We need to stand up for fiscal conservatism, traditional values, law and order, and a strong defense. If we fight corruption and craft conservative free market solutions to the problems the American people are facing today, the GOP can create a coalition of conservatives and moderates that the Democrats can’t match.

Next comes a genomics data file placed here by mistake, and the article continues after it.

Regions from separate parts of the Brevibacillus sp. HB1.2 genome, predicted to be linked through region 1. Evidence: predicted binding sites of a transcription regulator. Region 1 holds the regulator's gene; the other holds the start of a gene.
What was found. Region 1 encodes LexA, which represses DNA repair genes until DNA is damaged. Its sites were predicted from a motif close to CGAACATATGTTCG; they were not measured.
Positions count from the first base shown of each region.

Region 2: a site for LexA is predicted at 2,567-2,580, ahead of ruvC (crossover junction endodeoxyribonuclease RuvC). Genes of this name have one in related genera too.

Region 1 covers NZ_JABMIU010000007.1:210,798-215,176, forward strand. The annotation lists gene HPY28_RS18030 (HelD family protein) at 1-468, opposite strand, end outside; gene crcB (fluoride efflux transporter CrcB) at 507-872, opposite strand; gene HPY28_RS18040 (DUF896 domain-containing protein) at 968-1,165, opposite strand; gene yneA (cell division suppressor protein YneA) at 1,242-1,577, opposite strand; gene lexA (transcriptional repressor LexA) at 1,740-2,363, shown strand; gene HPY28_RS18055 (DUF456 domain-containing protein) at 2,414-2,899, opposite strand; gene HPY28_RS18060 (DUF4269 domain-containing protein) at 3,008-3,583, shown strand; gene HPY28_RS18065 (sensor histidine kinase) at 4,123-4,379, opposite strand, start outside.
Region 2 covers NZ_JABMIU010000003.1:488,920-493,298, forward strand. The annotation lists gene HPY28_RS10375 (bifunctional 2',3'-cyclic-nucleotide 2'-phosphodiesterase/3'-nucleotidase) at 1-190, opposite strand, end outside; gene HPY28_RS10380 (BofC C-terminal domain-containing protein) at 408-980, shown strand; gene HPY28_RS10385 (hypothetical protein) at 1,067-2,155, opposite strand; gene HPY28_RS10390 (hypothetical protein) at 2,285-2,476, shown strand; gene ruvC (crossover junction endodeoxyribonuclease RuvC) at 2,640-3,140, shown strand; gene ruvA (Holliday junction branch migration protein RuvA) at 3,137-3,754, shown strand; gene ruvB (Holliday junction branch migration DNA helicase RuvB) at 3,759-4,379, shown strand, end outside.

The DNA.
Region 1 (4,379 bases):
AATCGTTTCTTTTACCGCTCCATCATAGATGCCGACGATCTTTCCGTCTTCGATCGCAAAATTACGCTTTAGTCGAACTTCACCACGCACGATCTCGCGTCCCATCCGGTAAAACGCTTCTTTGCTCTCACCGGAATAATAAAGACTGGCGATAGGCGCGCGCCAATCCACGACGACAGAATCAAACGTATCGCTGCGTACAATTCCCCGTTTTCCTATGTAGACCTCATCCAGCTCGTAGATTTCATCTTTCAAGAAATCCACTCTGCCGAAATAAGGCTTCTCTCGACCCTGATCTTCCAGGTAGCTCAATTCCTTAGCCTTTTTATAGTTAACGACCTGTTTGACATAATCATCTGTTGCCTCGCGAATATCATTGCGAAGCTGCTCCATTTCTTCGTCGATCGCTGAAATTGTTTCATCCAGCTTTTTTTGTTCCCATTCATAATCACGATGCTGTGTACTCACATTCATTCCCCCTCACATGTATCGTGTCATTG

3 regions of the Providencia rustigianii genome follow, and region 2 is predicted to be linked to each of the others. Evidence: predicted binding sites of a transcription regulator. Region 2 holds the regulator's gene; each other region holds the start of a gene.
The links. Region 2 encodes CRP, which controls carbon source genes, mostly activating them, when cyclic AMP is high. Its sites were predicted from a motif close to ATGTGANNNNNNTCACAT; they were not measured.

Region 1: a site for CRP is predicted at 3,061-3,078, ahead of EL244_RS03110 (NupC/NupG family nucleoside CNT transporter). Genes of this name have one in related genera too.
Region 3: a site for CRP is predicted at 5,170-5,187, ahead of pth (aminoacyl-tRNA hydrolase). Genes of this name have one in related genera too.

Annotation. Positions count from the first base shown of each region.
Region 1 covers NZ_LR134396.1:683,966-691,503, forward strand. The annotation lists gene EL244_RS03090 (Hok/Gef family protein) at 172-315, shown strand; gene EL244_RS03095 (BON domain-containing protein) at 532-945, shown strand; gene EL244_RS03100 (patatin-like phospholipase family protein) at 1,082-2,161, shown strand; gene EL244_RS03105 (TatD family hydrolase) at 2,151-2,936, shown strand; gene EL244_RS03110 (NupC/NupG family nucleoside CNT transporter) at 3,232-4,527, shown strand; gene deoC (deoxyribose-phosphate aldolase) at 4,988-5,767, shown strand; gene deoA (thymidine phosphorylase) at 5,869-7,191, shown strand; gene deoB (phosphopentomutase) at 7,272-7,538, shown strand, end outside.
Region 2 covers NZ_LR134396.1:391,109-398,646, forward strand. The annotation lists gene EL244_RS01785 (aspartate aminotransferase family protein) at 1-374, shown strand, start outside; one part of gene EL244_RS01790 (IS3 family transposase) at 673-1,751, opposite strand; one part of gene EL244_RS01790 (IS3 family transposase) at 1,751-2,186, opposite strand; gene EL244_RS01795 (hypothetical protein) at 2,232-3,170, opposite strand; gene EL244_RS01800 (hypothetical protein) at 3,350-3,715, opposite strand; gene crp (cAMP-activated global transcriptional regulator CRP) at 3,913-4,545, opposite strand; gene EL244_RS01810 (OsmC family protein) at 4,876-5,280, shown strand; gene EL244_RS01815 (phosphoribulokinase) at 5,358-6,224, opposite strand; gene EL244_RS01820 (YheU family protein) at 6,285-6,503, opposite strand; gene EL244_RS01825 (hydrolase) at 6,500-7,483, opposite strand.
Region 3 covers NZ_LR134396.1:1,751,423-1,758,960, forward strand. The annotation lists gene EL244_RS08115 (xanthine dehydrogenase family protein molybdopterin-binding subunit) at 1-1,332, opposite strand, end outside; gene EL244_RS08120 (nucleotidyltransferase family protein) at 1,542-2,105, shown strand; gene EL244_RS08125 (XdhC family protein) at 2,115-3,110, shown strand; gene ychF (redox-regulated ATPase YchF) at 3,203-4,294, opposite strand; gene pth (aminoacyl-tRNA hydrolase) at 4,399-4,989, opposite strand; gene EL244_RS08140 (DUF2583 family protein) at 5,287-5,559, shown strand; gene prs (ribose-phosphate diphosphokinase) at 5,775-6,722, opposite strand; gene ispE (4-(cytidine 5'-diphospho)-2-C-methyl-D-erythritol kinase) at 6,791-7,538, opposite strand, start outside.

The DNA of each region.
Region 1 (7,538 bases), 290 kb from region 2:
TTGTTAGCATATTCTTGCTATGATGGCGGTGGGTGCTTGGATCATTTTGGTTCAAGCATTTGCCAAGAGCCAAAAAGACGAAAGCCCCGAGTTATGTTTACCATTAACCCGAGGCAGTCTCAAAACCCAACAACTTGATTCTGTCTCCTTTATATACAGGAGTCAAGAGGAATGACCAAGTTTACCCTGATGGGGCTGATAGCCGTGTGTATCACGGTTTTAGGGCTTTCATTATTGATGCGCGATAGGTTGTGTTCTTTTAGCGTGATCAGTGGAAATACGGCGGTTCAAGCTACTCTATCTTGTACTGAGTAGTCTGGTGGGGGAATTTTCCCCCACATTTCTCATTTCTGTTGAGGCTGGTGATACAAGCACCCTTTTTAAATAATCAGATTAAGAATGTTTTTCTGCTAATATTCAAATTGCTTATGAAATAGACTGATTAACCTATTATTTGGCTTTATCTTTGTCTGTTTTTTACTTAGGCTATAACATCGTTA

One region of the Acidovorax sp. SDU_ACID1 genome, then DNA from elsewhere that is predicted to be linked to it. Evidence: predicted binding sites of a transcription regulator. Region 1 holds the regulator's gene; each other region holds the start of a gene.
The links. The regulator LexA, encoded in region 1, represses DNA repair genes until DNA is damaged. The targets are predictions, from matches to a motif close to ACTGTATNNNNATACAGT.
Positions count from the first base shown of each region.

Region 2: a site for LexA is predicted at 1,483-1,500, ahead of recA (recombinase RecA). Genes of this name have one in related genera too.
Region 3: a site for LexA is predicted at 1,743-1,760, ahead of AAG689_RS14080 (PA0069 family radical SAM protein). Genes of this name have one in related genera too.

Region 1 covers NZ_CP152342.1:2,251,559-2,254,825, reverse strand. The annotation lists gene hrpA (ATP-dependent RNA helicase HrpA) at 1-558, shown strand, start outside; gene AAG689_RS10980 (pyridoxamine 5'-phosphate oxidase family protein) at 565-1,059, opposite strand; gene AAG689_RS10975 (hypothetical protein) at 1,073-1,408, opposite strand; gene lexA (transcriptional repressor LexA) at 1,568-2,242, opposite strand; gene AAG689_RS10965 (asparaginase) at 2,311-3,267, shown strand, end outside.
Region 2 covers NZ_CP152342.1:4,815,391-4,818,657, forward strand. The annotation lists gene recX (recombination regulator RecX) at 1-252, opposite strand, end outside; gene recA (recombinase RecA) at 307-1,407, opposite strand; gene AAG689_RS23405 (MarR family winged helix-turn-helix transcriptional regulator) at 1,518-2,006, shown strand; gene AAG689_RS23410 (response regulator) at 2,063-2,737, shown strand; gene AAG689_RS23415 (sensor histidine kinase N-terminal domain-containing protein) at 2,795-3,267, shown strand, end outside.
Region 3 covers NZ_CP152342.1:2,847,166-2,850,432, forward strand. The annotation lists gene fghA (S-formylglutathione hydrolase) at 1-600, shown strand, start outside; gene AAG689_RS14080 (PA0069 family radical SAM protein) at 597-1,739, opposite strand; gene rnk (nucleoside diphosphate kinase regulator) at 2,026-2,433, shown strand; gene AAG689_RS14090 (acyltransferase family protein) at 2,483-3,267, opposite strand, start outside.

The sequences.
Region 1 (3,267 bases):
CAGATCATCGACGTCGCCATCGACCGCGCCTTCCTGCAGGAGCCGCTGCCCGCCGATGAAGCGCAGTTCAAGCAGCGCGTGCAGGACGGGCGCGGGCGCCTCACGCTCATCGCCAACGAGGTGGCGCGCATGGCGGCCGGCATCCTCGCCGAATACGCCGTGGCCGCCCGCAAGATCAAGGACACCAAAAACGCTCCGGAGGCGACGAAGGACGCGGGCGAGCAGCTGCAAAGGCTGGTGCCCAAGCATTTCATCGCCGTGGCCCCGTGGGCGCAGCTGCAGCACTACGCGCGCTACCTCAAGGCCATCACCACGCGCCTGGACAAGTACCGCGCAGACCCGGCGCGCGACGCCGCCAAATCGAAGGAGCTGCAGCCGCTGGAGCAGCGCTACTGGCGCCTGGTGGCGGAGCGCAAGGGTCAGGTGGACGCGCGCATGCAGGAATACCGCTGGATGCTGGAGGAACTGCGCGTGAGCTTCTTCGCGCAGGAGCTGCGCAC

John Hawkins is a professional writer who runs Right Wing News and Linkiest. He's also the co-owner of the The Looking Spoon. Additionally, he does weekly appearances on the #1 in its market Jaz McKay show, writes a weekly column for Townhall and PJ Media, does YouTube videos, and his work has also been published at the Washington Examiner, The Hill, and at Human Events. He's also the blogosphere's premier interviewer and has interviewed conservatives like Thomas Sowell, Mark Levin, Victor Davis Hanson, Mark Steyn, G. Gordon Liddy, Dick Morris, Karl Rove, Michael Steele, Milton Friedman, Jonah Goldberg, Jim DeMint, Walter Williams, Robert Novak, Ann Coulter, Newt Gingrich, & Michelle Malkin among others. Moreover, John Hawkins' work has been linked and discussed in numerous publications and on TV and radio shows including ABC News, BusinessWeek, C-Span, The Chicago Tribune, CNN, Countdown with Keith Olbermann, Editor & Publisher, Fox News, Hannity and Colmes, The Laura Ingraham Show, Minneapolis Star Tribune, MSNBC, National Journal, National Post, Newsmax, Newsweek, The Philadelphia Inquirer, The Rush Limbaugh Show, The Tammy Bruce Show, Time Magazine, The Wall Street Journal, The Hugh Hewitt Show, The Washington Post, Salt Lake Tribune, Scarborough Country, U.S. News & World Report, and Human Events, where he had a weekly column. Right Wing News has been studied by college classes and even inspired an urban legend that was covered at Snopes. Last but not least, John Hawkins also founded and led the Rightroots group, a grassroots effort that collected almost $300,000 for Republican candidates in the last 3 months of the 2006 election cycle. In 2008, he consulted for Duncan Hunter's presidential campaign and was on the board of Slatecard, which raised more than $600,000 for Republican candidates in the 2008 election cycle. In 2011, he helped found Raising Red, although he left the organization the same year and went on to become one of the co-founders of Not Mitt